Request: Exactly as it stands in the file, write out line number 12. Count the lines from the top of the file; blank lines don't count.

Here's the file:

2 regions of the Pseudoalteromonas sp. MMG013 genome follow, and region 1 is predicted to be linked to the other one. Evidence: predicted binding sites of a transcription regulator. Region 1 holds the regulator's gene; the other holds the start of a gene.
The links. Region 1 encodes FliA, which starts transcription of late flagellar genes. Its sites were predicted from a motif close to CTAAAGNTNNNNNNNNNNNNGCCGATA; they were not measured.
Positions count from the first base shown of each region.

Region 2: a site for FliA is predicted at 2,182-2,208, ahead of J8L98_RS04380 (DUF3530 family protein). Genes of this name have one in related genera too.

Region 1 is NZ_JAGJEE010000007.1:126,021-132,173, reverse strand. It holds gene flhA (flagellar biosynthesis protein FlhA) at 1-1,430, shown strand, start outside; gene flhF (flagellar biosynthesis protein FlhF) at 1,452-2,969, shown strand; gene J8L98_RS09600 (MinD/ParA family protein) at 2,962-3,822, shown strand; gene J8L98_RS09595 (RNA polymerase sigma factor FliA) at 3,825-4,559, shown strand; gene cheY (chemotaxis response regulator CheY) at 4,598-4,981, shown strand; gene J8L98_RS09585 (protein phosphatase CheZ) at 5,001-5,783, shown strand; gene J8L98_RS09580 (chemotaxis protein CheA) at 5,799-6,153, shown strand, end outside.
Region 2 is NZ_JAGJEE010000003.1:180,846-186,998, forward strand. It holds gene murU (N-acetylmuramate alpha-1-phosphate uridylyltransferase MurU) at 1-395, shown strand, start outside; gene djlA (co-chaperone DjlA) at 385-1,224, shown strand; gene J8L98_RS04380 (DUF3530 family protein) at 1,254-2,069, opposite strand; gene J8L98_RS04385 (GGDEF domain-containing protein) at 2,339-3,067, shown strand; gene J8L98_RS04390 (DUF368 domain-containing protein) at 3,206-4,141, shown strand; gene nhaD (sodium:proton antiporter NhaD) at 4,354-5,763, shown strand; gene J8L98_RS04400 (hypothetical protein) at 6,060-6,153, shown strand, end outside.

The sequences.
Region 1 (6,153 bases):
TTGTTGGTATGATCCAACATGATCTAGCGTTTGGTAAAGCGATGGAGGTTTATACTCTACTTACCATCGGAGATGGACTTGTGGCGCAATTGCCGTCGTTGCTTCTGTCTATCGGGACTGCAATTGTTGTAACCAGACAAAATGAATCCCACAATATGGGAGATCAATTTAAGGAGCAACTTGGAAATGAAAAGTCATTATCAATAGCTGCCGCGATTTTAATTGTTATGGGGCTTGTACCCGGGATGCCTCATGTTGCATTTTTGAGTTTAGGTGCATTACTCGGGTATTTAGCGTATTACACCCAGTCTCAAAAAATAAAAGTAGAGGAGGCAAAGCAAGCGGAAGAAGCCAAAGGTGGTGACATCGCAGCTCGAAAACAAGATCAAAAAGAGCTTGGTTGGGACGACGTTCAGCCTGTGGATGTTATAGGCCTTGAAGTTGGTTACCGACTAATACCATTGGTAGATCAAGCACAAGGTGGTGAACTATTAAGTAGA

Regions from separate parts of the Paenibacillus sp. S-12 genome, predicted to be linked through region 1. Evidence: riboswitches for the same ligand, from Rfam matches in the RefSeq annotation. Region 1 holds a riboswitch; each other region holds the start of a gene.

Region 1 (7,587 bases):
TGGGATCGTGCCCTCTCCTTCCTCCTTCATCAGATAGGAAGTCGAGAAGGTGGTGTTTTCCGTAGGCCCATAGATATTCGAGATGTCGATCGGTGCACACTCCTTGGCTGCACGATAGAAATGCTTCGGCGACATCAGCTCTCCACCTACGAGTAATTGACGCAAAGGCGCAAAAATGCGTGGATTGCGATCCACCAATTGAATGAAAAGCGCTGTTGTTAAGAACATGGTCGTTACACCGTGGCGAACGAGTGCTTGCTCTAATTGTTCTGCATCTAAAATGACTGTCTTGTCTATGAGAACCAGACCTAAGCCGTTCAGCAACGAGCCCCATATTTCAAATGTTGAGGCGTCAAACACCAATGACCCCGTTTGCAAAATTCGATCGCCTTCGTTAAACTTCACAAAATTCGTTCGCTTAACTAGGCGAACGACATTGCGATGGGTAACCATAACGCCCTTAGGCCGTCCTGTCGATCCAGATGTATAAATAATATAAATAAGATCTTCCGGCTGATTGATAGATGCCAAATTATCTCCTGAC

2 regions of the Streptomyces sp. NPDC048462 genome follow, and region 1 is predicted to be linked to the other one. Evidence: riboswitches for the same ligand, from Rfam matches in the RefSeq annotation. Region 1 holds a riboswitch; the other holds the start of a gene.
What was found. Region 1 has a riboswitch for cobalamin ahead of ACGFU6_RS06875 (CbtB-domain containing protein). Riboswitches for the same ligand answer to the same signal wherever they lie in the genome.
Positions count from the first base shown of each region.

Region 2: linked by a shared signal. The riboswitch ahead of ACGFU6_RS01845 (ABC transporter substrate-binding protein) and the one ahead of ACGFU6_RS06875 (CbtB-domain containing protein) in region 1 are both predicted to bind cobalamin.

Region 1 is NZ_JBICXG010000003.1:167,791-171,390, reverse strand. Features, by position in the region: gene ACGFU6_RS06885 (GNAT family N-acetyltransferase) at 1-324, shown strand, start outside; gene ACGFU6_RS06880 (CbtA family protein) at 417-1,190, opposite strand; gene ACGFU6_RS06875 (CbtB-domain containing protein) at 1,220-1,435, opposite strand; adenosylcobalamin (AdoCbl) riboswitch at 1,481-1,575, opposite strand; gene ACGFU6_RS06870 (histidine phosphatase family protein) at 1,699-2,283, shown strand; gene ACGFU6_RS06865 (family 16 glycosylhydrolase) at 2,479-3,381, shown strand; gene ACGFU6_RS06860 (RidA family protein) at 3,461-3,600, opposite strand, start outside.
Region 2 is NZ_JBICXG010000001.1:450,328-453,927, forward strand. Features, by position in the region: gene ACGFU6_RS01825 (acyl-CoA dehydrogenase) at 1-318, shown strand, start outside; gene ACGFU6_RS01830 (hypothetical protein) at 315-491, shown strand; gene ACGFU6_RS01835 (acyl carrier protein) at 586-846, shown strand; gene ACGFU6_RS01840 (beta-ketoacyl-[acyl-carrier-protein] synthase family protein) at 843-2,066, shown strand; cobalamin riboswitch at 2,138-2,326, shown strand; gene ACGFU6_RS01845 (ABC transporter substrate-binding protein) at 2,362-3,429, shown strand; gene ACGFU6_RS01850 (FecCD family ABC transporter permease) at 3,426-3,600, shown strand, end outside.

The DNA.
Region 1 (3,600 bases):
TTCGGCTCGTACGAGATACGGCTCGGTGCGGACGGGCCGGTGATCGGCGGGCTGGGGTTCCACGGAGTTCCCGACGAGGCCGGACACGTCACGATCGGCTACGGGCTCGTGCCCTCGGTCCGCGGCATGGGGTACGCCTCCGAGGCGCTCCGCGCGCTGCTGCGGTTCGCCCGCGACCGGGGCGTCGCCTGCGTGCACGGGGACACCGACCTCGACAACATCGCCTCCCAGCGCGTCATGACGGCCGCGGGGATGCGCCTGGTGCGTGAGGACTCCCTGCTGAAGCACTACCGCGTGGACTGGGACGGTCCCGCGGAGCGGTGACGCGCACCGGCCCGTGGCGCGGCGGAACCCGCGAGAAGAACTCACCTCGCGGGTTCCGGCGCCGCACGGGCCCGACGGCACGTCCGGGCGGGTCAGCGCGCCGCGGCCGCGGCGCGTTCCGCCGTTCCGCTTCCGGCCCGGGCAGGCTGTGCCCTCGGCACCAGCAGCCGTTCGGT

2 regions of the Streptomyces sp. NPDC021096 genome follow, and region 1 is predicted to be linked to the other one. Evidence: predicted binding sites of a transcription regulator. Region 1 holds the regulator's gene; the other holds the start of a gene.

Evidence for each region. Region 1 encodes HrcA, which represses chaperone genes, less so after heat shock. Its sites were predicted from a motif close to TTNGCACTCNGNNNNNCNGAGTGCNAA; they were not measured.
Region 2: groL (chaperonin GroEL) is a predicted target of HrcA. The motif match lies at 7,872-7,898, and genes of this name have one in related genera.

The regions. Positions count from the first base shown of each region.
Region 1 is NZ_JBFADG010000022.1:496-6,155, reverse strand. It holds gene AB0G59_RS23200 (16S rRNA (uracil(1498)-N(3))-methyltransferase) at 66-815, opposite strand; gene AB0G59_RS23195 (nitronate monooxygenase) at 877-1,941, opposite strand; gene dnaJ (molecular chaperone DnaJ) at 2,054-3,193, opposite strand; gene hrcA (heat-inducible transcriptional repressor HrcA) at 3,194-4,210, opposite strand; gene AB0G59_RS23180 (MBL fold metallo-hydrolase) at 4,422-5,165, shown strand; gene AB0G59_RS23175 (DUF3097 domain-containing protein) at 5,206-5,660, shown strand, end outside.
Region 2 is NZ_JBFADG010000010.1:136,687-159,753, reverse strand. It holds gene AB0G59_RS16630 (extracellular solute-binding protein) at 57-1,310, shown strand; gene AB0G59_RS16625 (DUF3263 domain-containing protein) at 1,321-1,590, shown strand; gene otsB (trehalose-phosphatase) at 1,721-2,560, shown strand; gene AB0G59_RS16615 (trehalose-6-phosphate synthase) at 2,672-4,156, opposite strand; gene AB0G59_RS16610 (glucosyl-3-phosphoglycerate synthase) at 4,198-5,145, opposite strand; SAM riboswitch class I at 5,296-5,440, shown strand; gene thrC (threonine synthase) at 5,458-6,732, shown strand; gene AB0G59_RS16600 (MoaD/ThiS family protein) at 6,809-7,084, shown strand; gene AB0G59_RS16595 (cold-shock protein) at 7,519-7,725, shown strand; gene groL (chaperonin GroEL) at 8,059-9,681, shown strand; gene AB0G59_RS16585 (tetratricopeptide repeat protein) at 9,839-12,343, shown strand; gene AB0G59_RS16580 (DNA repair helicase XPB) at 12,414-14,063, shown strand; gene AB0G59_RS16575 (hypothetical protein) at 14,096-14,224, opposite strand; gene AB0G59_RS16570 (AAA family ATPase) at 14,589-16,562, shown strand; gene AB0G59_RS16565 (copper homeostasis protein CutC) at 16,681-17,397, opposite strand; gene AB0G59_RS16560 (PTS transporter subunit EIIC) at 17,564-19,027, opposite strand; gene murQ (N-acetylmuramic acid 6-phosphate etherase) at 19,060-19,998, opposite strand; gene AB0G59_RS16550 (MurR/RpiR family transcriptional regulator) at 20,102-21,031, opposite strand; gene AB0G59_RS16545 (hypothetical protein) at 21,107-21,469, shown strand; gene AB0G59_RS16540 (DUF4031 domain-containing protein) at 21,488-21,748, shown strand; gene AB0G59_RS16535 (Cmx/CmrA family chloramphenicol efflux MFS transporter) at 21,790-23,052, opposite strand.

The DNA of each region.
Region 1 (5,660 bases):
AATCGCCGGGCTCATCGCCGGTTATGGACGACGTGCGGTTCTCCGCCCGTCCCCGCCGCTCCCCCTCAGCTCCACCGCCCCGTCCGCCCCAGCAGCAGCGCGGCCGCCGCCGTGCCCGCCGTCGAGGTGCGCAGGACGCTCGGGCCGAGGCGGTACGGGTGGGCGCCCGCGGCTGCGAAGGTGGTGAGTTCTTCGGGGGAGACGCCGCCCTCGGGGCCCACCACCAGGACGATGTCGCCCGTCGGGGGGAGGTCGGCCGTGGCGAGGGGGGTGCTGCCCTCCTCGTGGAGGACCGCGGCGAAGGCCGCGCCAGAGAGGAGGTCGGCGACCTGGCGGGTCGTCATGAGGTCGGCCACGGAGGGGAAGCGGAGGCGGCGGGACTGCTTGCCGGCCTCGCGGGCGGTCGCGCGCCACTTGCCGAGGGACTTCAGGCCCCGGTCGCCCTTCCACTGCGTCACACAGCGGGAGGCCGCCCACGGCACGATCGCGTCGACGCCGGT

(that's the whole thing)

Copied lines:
TGGGATCGTGCCCTCTCCTTCCTCCTTCATCAGATAGGAAGTCGAGAAGGTGGTGTTTTCCGTAGGCCCATAGATATTCGAGATGTCGATCGGTGCACACTCCTTGGCTGCACGATAGAAATGCTTCGGCGACATCAGCTCTCCACCTACGAGTAATTGACGCAAAGGCGCAAAAATGCGTGGATTGCGATCCACCAATTGAATGAAAAGCGCTGTTGTTAAGAACATGGTCGTTACACCGTGGCGAACGAGTGCTTGCTCTAATTGTTCTGCATCTAAAATGACTGTCTTGTCTATGAGAACCAGACCTAAGCCGTTCAGCAACGAGCCCCATATTTCAAATGTTGAGGCGTCAAACACCAATGACCCCGTTTGCAAAATTCGATCGCCTTCGTTAAACTTCACAAAATTCGTTCGCTTAACTAGGCGAACGACATTGCGATGGGTAACCATAACGCCCTTAGGCCGTCCTGTCGATCCAGATGTATAAATAATATAAATAAGATCTTCCGGCTGATTGATAGATGCCAAATTATCTCCTGAC